Grouping children according to a wide range of career themes, from journalism and construction to health services and aerospace, is the foundation of an ongoing redesign of Metro’s high schools.
Small Learning Communities — a model that seeks to break up large, comprehensive high schools into separate career-based clusters — is nothing new to Metro Nashville Public Schools: The district adopted the approach several years ago.
But sensing Metro’s SLCs weren’t being utilized to their fullest potential, Director of Schools Jesse Register last fall recruited educator Jay Steele, known for his work in career academies in St. Augustine, Fla., to help lead a transformation inside Metro’s high schools.
Updating the Metro Nashville Board of Education on his efforts Tuesday night, Steele said he hopes the new approach will “transform teaching and learning” by connecting students with project-based learning through firsthand activities outside the classroom.
Steele envisions aligning high schools with business partners “to tear down the classroom walls — figuratively,” he said. “If Vanderbilt University Medical Center is having an open heart surgery, why can’t our kids be able to view that surgery or witness it through distance learning?
“All the research shows if we can integrate the academic core — math, science, social studies and language arts — into project-based instruction, around a kid’s focus or around a kid’s passion, then the instruction is more sustainable,” he said. “Kids learn at a higher level.”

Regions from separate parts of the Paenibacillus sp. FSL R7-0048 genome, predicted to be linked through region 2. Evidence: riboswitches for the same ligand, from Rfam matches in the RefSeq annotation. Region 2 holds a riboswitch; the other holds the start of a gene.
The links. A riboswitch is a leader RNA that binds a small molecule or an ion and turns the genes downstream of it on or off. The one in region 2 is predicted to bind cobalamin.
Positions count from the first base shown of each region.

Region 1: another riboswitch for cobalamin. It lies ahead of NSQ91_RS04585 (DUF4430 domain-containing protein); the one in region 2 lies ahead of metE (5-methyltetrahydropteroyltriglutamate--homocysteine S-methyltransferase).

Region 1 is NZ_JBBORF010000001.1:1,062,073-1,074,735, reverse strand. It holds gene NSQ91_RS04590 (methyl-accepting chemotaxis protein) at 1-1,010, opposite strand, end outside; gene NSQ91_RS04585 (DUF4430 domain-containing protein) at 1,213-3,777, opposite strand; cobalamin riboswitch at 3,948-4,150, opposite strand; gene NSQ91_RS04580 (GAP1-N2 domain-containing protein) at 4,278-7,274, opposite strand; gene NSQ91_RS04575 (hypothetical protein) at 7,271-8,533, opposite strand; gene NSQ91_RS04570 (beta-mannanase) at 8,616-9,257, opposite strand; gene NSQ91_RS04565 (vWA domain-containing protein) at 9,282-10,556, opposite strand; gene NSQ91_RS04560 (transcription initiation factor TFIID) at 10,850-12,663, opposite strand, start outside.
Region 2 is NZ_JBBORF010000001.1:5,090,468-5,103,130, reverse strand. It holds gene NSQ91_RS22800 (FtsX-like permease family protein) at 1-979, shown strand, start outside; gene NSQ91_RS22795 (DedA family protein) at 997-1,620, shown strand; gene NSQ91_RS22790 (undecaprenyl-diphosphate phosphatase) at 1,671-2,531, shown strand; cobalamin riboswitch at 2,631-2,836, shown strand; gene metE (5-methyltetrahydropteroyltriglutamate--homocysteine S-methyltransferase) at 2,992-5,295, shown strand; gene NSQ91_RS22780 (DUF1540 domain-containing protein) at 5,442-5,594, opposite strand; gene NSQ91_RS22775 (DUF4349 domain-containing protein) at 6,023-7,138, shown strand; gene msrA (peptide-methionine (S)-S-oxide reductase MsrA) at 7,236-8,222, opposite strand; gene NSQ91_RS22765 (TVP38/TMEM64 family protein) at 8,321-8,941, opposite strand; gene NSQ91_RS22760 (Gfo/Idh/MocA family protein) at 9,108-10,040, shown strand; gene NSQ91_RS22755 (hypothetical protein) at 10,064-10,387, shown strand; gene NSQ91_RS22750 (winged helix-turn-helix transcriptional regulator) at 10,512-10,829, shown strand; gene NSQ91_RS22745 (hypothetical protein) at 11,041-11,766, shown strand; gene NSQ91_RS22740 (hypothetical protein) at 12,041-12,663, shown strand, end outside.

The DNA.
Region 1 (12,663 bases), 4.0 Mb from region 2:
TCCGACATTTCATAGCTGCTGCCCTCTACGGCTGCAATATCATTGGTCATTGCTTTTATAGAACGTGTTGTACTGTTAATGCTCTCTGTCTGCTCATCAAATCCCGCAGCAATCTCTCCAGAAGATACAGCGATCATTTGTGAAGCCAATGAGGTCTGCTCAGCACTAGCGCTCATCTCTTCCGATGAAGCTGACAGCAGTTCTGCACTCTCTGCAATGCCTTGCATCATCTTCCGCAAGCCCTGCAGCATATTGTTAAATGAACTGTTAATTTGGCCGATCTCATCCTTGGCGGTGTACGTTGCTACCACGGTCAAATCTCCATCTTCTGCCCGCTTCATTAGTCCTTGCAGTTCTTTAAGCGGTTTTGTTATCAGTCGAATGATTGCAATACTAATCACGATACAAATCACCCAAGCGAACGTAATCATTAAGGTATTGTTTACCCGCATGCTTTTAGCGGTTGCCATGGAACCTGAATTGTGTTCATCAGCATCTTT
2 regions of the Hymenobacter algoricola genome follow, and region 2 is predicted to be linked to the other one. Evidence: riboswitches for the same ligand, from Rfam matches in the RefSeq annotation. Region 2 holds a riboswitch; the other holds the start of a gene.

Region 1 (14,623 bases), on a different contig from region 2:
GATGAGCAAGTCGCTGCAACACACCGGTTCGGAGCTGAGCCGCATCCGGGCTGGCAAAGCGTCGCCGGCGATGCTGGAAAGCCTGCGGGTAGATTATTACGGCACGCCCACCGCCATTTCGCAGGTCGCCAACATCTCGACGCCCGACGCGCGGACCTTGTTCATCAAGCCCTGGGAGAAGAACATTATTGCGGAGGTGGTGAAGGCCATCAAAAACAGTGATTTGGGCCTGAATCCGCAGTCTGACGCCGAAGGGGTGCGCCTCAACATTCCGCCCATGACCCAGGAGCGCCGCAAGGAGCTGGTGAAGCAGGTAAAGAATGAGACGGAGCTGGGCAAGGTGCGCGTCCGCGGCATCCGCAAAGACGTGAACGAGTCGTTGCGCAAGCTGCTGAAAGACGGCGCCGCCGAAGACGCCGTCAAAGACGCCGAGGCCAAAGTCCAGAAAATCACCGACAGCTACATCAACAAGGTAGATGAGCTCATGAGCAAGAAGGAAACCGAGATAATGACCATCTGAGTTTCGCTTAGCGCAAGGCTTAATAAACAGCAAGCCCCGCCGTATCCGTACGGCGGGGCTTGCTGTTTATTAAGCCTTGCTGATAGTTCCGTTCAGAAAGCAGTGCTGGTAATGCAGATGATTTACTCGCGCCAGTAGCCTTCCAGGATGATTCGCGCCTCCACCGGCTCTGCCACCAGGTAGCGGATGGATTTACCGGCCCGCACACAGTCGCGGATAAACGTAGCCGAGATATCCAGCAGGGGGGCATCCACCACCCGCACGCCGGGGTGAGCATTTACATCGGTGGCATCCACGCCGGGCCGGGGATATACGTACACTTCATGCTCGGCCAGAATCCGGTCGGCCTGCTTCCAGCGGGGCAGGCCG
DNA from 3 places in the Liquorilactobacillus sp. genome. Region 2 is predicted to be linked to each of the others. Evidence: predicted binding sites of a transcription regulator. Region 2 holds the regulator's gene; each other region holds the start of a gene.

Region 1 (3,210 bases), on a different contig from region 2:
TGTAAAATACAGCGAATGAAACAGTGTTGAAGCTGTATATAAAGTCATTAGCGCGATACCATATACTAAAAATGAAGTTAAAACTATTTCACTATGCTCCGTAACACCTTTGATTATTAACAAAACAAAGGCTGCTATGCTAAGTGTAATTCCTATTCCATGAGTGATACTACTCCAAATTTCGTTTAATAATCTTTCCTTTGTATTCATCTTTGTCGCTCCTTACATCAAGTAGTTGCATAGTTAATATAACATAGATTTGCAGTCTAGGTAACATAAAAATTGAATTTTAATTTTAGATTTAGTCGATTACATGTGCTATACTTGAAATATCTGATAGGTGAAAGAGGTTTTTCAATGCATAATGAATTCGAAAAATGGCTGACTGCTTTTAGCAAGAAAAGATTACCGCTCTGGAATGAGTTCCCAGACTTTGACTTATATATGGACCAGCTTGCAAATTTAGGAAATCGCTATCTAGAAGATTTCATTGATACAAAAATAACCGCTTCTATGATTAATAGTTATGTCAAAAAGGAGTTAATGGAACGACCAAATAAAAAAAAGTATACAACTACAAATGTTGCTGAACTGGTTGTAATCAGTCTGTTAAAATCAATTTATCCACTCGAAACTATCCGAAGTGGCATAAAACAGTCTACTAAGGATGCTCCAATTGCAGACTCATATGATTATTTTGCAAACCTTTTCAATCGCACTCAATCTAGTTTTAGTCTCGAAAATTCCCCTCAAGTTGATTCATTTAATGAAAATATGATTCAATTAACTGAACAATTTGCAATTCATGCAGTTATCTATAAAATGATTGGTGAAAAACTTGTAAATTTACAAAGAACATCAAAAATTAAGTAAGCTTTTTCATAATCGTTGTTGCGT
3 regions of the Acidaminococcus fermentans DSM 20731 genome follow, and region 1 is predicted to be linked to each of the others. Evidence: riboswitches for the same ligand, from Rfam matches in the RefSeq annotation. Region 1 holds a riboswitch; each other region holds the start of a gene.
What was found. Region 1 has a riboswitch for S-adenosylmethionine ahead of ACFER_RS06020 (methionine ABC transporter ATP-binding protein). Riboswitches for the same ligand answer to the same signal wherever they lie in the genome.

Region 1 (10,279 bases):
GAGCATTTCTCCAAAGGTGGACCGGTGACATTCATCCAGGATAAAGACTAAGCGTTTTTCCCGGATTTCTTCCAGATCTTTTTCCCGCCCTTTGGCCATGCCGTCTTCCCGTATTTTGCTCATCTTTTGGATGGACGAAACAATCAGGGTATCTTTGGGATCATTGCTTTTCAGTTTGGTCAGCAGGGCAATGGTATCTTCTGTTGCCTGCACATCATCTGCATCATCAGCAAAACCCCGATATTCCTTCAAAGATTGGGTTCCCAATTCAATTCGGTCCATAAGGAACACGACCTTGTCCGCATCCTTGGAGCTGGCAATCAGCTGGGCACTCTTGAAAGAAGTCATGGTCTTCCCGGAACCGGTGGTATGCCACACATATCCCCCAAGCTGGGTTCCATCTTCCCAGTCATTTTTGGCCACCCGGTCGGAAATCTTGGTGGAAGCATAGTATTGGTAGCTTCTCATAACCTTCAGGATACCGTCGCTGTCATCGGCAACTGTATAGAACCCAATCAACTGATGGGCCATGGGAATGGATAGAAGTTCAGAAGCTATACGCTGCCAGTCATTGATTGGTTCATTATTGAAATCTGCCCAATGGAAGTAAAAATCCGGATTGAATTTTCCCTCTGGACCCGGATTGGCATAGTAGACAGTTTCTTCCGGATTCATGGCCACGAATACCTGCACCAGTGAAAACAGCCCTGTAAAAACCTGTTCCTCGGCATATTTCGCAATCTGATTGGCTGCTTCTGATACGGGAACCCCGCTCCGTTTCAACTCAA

Metro officials hope to incorporate most of the redesign effort by the 2011-2012 school year, he said, but the plan will be fully implemented over the next three to five years.
School board member Mark North, who represents the Madison area, said the key to Metro’s high school reform is “sustainability.”
“We want to be sure that as we redesign and reform that we keep an eye and focus on sustainability, so that these great programs are more than just a fad,” North said.
Under the SLC system, all rising high school students enter what’s called a “freshman academy,” which separates students into different groups taught by corresponding teachers. It’s not until the 10th grade that students start selecting career pathways.
As announced last month, Steele has also elected to move to what’s known as an A/B block schedule, which divides the school day into four 90-minute classes, alternating those classes by the day of the week.
Working in conjunction with each high school’s principal, Steele opted to keep some of the career academies offered at certain high schools but added or subtracted at other schools. He also considered the proximity of nearby businesses that could serve as potential partners.
Students can choose from five or six academies at some high schools, or as few as three at others. Every high school will offer “global courses” available to all students — foreign languages and arts courses, for example.
In the long run, Steele said, Metro must “brand and market” each high school according to its academies. For example, three Metro schools, including Antioch High School, are set to have student-led credit unions. A marketing plan is to be unveiled May 5.
“We cannot ... offer every single child every single thing at every single school,” he said. “I want the high school to take on an identity and a focus, and I want them to be known for that.”
Eventually, Steele said, the hope is to allow students to actually choose which high school they attend based on themes that are offered. He said committees are studying the idea, but its implementation is several years away.